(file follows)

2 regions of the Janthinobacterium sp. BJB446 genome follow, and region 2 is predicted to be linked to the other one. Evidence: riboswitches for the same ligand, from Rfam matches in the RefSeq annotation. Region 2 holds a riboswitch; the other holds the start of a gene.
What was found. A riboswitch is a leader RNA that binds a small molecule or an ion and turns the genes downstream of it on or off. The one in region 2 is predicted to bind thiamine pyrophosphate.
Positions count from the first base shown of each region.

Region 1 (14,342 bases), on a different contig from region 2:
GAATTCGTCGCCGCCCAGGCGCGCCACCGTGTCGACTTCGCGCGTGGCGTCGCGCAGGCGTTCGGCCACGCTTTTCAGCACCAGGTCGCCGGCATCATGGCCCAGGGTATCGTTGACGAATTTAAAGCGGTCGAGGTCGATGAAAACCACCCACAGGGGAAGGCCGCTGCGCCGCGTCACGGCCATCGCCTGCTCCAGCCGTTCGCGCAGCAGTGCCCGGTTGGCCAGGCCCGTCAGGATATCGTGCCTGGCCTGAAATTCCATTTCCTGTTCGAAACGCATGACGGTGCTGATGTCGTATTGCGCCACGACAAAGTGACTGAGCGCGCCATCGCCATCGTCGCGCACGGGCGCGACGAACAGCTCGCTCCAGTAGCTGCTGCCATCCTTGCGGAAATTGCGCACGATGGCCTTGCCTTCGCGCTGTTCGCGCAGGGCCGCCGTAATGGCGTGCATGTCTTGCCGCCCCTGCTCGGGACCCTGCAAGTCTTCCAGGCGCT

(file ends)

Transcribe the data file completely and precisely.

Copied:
2 regions of the Janthinobacterium sp. BJB446 genome follow, and region 2 is predicted to be linked to the other one. Evidence: riboswitches for the same ligand, from Rfam matches in the RefSeq annotation. Region 2 holds a riboswitch; the other holds the start of a gene.
What was found. A riboswitch is a leader RNA that binds a small molecule or an ion and turns the genes downstream of it on or off. The one in region 2 is predicted to bind thiamine pyrophosphate.
Positions count from the first base shown of each region.

Region 1 (14,342 bases), on a different contig from region 2:
GAATTCGTCGCCGCCCAGGCGCGCCACCGTGTCGACTTCGCGCGTGGCGTCGCGCAGGCGTTCGGCCACGCTTTTCAGCACCAGGTCGCCGGCATCATGGCCCAGGGTATCGTTGACGAATTTAAAGCGGTCGAGGTCGATGAAAACCACCCACAGGGGAAGGCCGCTGCGCCGCGTCACGGCCATCGCCTGCTCCAGCCGTTCGCGCAGCAGTGCCCGGTTGGCCAGGCCCGTCAGGATATCGTGCCTGGCCTGAAATTCCATTTCCTGTTCGAAACGCATGACGGTGCTGATGTCGTATTGCGCCACGACAAAGTGACTGAGCGCGCCATCGCCATCGTCGCGCACGGGCGCGACGAACAGCTCGCTCCAGTAGCTGCTGCCATCCTTGCGGAAATTGCGCACGATGGCCTTGCCTTCGCGCTGTTCGCGCAGGGCCGCCGTAATGGCGTGCATGTCTTGCCGCCCCTGCTCGGGACCCTGCAAGTCTTCCAGGCGCT